Apple Inc. (NASDAQ:AAPL) has a lot of catching up to do if it’s going to make a low-cost iPhone and successfully compete with companies which already offer low-cost smartphone devices. There has been speculation for months that the company will make a less expensive version of its iPhone, and analysts have even come out with predictions on what it would look like. But analysts at Bank of America Merrill Lynch say if Apple is going to do it, then they’ve got some work to do in order to make it a success.


The analysts issued a report to investors this week about the possibility of a low-cost iPhone and why Apple Inc. (NASDAQ:AAPL) should make one. They believe that if the company is going to continue growing, it must make a product which addresses the low-end smartphone market. However they also note that Apple Inc. (NASDAQ:AAPL) is at a bit of a disadvantage versus its competitors when it comes to distributing a low-cost smartphone.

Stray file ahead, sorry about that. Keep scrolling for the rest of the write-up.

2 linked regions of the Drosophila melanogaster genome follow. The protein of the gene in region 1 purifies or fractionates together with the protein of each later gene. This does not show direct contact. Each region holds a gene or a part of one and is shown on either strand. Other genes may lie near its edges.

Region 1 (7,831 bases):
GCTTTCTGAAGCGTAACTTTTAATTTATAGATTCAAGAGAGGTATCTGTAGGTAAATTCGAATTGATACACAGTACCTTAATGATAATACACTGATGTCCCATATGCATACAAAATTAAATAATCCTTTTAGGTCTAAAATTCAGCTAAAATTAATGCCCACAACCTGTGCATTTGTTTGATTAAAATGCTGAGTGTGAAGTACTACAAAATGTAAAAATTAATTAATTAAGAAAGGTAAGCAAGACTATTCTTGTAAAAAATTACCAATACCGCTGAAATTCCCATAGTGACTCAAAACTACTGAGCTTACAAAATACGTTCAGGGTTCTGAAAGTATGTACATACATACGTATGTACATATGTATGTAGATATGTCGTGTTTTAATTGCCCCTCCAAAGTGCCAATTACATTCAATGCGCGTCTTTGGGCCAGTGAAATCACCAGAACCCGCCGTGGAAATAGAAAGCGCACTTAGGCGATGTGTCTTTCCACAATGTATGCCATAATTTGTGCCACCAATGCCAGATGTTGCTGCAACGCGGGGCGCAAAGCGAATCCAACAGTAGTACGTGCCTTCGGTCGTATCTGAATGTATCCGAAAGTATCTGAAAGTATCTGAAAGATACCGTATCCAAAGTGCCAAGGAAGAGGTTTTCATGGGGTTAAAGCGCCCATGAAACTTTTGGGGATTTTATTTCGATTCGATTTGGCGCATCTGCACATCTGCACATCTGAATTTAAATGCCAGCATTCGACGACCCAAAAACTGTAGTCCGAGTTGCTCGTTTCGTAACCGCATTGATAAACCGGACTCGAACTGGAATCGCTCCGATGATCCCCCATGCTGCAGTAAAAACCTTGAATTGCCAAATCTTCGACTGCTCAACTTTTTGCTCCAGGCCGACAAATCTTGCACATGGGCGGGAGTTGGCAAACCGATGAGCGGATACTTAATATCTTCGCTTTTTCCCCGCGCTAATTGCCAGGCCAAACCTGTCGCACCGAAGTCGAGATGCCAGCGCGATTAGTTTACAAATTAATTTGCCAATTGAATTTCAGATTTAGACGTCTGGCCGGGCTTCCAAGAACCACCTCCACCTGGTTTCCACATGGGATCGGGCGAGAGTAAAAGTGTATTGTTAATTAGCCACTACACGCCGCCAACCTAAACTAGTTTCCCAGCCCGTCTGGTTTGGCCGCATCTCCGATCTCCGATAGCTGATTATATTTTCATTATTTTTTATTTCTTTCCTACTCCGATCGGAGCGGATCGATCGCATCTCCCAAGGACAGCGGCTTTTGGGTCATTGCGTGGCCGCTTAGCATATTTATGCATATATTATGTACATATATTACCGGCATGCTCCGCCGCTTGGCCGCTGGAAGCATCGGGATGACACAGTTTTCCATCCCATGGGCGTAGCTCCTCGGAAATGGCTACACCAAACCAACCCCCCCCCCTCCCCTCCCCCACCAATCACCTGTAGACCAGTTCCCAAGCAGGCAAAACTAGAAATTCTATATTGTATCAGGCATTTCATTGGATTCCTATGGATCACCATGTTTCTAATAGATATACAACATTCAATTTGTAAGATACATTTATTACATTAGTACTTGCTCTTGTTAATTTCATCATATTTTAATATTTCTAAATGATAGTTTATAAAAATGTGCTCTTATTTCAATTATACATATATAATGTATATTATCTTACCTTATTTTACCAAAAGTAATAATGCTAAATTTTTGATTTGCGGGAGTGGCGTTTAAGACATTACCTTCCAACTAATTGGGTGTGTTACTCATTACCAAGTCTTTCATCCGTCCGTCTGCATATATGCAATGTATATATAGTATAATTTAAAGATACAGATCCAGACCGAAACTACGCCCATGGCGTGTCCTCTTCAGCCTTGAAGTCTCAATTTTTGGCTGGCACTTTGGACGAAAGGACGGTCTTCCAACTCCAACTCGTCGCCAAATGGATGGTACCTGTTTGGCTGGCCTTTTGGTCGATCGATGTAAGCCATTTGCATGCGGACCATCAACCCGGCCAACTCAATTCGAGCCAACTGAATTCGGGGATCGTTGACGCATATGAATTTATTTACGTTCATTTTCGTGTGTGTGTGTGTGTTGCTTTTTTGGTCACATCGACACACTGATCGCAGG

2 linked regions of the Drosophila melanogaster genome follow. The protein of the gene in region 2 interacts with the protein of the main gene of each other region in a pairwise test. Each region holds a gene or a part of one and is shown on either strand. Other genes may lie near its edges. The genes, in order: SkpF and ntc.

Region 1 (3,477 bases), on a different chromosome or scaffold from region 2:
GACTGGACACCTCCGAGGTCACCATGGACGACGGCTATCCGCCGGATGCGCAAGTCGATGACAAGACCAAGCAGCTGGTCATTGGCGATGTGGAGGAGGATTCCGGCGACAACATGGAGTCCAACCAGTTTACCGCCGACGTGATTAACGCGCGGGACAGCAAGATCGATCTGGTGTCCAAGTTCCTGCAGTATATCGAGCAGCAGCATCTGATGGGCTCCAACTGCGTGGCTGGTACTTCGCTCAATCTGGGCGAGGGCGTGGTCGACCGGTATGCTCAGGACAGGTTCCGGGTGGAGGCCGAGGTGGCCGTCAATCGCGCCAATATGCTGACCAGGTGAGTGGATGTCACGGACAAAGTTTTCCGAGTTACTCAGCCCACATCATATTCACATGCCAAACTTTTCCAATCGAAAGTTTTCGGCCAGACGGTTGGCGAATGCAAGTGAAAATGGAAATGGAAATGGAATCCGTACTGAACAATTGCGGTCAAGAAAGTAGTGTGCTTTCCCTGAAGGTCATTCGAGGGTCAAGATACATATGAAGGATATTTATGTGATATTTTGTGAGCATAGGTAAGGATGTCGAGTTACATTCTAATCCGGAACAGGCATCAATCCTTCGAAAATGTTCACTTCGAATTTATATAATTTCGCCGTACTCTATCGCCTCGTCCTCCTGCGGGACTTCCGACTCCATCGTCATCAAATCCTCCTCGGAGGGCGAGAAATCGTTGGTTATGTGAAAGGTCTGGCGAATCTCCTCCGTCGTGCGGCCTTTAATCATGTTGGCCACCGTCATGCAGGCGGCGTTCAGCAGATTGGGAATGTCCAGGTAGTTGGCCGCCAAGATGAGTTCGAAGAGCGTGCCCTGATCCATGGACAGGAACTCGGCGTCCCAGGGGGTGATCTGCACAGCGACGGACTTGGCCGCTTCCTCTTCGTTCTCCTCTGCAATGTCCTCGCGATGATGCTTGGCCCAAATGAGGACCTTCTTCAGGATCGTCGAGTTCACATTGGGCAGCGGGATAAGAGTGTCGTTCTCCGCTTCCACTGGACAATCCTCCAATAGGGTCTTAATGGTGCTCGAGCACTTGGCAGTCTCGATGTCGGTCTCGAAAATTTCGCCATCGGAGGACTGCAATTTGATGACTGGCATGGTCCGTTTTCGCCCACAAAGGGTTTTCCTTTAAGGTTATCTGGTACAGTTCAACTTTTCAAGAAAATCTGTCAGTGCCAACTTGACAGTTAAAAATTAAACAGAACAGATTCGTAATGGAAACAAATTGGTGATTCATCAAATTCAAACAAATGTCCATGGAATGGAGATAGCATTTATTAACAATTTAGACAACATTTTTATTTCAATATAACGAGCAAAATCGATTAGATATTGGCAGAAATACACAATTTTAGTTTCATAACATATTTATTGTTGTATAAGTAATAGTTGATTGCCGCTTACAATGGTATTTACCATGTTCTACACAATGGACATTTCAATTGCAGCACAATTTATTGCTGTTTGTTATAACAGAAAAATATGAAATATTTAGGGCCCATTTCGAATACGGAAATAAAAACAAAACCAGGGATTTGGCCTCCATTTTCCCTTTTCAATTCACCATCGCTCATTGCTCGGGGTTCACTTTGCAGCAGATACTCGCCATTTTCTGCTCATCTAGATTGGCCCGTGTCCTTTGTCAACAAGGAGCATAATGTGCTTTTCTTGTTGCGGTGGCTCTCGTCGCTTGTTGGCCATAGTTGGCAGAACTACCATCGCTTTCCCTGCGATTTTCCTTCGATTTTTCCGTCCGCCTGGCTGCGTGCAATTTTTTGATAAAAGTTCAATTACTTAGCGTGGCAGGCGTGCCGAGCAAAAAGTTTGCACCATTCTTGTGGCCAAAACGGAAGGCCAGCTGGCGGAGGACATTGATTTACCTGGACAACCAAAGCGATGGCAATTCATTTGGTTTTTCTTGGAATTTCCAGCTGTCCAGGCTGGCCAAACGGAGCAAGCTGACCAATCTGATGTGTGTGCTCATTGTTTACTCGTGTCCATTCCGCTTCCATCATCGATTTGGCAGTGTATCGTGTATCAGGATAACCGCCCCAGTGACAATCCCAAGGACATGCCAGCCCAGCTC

BAML analysts said Apple has a bit of a distribution problem in emerging markets, and they believe that the success of a low-cost iPhone will be “highly dependent on how quickly Apple Inc. (NASDAQ:AAPL) can expand its distribution network in the regions.”

They point out that while iPhone distribution in North America and Latin America is mostly done through mobile carriers or through Apple’s online or retail stores, distribution in China, India, the Middle East and Africa is generally done through distributors.  They said Nokia Corporation (ADR) (NYSE:NOK) and Samsung Electronics Co., Ltd. (LON:BC94) both have already built out their distribution networks in these emerging markets. Apple has not yet done that, and it took Samsung years to do it.

BAML analysts said Apple Inc. (NASDAQ:AAPL) has begun to develop relationships with some IT distributors in emerging markets, although they said the company still needs more relationships if it is going to find success in the release of a low-cost iPhone.

If Apple Inc. (NASDAQ:AAPL) does offer a low-cost iPhone, they said it should only be for sale in developing markets because of the high risk of cannibalization in mature markets. They also said that it would likely be priced between $250 and $300, compared to the current average selling price of $600